A MAMAgram – is that like a Strip-a-gram? Radio adverts playing on The Hits and Coast around Waikato at the moment pose that interesting question. The answer? Well….no.
A Waikato promotion campaign was launched this week using Facebook and radio to encourage daughters to speak to their mothers about breast screening mammogram checks – and gives them the chance to win prizes.
It centres around a Facebook page My MAMAgram (www.Facebook.com/mymamagram) aimed at Waikato women who are not yet enrolled in the national breast screening programme or who have not had a mammogram in the past two years.
A mammogram is a simple, free digital x-ray of both breasts to look for any early signs of breast cancer. All women who are eligible for public health services and between 45 and 69 years old can get a free mammogram every two years.
“We have taken a fresh approach to this campaign to reach out to these women and their daughters so they see breast screening in a different light,” said Waikato DHB screening services manager Clare Coles.
That approach involves a good-humoured radio adverts playing on The Coast and The Hits (click on the play button under the featured photo), plus social media postings, a selfie competition and a prize-winning random draw for all eligible Waikato women who have a mammogram between 20 April and 20 June.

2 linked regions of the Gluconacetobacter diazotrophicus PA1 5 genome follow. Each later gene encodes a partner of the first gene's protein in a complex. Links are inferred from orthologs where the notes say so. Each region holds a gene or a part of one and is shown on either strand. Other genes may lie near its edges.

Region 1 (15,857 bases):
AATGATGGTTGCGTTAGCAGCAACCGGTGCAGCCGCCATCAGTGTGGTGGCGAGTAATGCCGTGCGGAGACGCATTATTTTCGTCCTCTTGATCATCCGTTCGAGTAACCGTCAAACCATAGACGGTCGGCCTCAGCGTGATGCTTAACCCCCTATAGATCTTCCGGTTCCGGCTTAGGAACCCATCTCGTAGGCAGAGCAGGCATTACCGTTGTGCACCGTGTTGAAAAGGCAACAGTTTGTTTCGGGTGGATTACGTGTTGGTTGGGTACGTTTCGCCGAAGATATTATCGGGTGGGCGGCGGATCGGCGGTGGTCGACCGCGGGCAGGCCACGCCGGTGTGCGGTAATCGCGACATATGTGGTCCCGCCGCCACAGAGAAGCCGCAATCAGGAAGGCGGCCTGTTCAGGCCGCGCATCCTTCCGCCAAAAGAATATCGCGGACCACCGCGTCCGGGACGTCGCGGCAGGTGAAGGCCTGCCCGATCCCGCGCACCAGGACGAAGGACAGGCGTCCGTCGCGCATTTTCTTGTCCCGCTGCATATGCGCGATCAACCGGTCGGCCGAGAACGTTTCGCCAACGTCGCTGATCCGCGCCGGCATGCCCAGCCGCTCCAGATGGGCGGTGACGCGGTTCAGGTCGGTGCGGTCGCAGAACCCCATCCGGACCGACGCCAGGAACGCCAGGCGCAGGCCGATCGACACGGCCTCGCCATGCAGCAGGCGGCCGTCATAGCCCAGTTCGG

She said the rates for mammograms in the Hamilton area were lower than for other parts of the Waikato, and Maori and Pasifika women also have lower rates. “We have two screening sites available at Anglesea Women’s Clinic and Waiora Waikato hospital campus for women who live or work in the Hamilton area.
“All they need to do is ring 0800 270 200 to enrol or book an appointment.”
BreastScreen Midland provides breast screening to eligible women living in the Waikato, Lakes and Bay of Plenty district health board areas. Rural areas are well served by mobile screening units on scheduled visits. To find out where you can go for a mammogram, anywhere it New Zealand, visit www.nsu.govt.nz/breastscreen-aotearoa/where-have-mammogram
Many women put off having a mammogram because they fear the results or have heard that it hurts. In some cases they feel awkward about exposing their breasts to someone they don’t know.
“Through this campaign we can reassure them what really happens in a mammogram and that their privacy is very much respected. Our staff are wonderful and the process is all over in 10 minutes. You can bring someone along with you – perhaps a friend or a daughter – if that makes it easier.”
For some women it can be sore for a moment, but for many it is just a little bit uncomfortable, that’s all.
“Knowing you are clear of breast cancer is peace of mind for a woman and her family. If something is picked up, it can be dealt early on with a much better rate of successful treatment,” Clare Coles explained.
Of every 1000 women aged 50 to 69 in the national breast screening programme, about 950 will get a clear result, two thirds immediately and the rest after some further assessment.